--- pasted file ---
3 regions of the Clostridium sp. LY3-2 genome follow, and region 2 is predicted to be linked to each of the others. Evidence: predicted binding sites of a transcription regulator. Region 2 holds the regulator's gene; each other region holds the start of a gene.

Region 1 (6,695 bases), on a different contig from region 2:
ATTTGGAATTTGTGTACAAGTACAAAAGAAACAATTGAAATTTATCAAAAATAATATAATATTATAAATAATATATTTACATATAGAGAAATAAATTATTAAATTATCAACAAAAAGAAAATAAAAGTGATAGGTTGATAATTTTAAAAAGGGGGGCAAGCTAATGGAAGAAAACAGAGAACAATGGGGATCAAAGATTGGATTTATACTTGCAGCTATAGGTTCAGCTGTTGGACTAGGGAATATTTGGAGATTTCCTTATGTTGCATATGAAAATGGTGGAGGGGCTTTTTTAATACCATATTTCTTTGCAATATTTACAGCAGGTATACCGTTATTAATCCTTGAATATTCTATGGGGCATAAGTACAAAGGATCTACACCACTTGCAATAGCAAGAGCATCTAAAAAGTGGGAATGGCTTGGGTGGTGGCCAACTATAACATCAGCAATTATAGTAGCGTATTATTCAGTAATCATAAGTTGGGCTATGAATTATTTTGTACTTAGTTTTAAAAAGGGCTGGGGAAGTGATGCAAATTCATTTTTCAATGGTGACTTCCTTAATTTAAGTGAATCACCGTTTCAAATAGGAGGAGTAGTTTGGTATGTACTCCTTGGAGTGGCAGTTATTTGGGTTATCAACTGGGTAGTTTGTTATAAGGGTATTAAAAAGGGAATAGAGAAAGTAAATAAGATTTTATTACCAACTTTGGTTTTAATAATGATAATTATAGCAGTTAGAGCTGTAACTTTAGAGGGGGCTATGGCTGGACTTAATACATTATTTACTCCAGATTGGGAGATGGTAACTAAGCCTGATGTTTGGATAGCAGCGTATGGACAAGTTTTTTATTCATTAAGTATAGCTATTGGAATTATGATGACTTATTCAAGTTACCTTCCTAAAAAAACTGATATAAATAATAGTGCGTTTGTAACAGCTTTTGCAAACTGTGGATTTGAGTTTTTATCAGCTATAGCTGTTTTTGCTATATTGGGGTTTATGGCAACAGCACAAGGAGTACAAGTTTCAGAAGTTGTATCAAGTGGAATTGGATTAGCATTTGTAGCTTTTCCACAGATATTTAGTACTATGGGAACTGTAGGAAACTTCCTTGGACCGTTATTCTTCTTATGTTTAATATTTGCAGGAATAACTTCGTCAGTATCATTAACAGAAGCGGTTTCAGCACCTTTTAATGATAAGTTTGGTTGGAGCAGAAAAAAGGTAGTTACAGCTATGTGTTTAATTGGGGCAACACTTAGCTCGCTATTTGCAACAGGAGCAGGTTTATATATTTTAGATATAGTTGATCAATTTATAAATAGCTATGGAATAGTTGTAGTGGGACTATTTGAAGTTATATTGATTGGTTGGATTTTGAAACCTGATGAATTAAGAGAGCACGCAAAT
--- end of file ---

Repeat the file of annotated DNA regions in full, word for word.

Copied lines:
3 regions of the Clostridium sp. LY3-2 genome follow, and region 2 is predicted to be linked to each of the others. Evidence: predicted binding sites of a transcription regulator. Region 2 holds the regulator's gene; each other region holds the start of a gene.

Region 1 (6,695 bases), on a different contig from region 2:
ATTTGGAATTTGTGTACAAGTACAAAAGAAACAATTGAAATTTATCAAAAATAATATAATATTATAAATAATATATTTACATATAGAGAAATAAATTATTAAATTATCAACAAAAAGAAAATAAAAGTGATAGGTTGATAATTTTAAAAAGGGGGGCAAGCTAATGGAAGAAAACAGAGAACAATGGGGATCAAAGATTGGATTTATACTTGCAGCTATAGGTTCAGCTGTTGGACTAGGGAATATTTGGAGATTTCCTTATGTTGCATATGAAAATGGTGGAGGGGCTTTTTTAATACCATATTTCTTTGCAATATTTACAGCAGGTATACCGTTATTAATCCTTGAATATTCTATGGGGCATAAGTACAAAGGATCTACACCACTTGCAATAGCAAGAGCATCTAAAAAGTGGGAATGGCTTGGGTGGTGGCCAACTATAACATCAGCAATTATAGTAGCGTATTATTCAGTAATCATAAGTTGGGCTATGAATTATTTTGTACTTAGTTTTAAAAAGGGCTGGGGAAGTGATGCAAATTCATTTTTCAATGGTGACTTCCTTAATTTAAGTGAATCACCGTTTCAAATAGGAGGAGTAGTTTGGTATGTACTCCTTGGAGTGGCAGTTATTTGGGTTATCAACTGGGTAGTTTGTTATAAGGGTATTAAAAAGGGAATAGAGAAAGTAAATAAGATTTTATTACCAACTTTGGTTTTAATAATGATAATTATAGCAGTTAGAGCTGTAACTTTAGAGGGGGCTATGGCTGGACTTAATACATTATTTACTCCAGATTGGGAGATGGTAACTAAGCCTGATGTTTGGATAGCAGCGTATGGACAAGTTTTTTATTCATTAAGTATAGCTATTGGAATTATGATGACTTATTCAAGTTACCTTCCTAAAAAAACTGATATAAATAATAGTGCGTTTGTAACAGCTTTTGCAAACTGTGGATTTGAGTTTTTATCAGCTATAGCTGTTTTTGCTATATTGGGGTTTATGGCAACAGCACAAGGAGTACAAGTTTCAGAAGTTGTATCAAGTGGAATTGGATTAGCATTTGTAGCTTTTCCACAGATATTTAGTACTATGGGAACTGTAGGAAACTTCCTTGGACCGTTATTCTTCTTATGTTTAATATTTGCAGGAATAACTTCGTCAGTATCATTAACAGAAGCGGTTTCAGCACCTTTTAATGATAAGTTTGGTTGGAGCAGAAAAAAGGTAGTTACAGCTATGTGTTTAATTGGGGCAACACTTAGCTCGCTATTTGCAACAGGAGCAGGTTTATATATTTTAGATATAGTTGATCAATTTATAAATAGCTATGGAATAGTTGTAGTGGGACTATTTGAAGTTATATTGATTGGTTGGATTTTGAAACCTGATGAATTAAGAGAGCACGCAAAT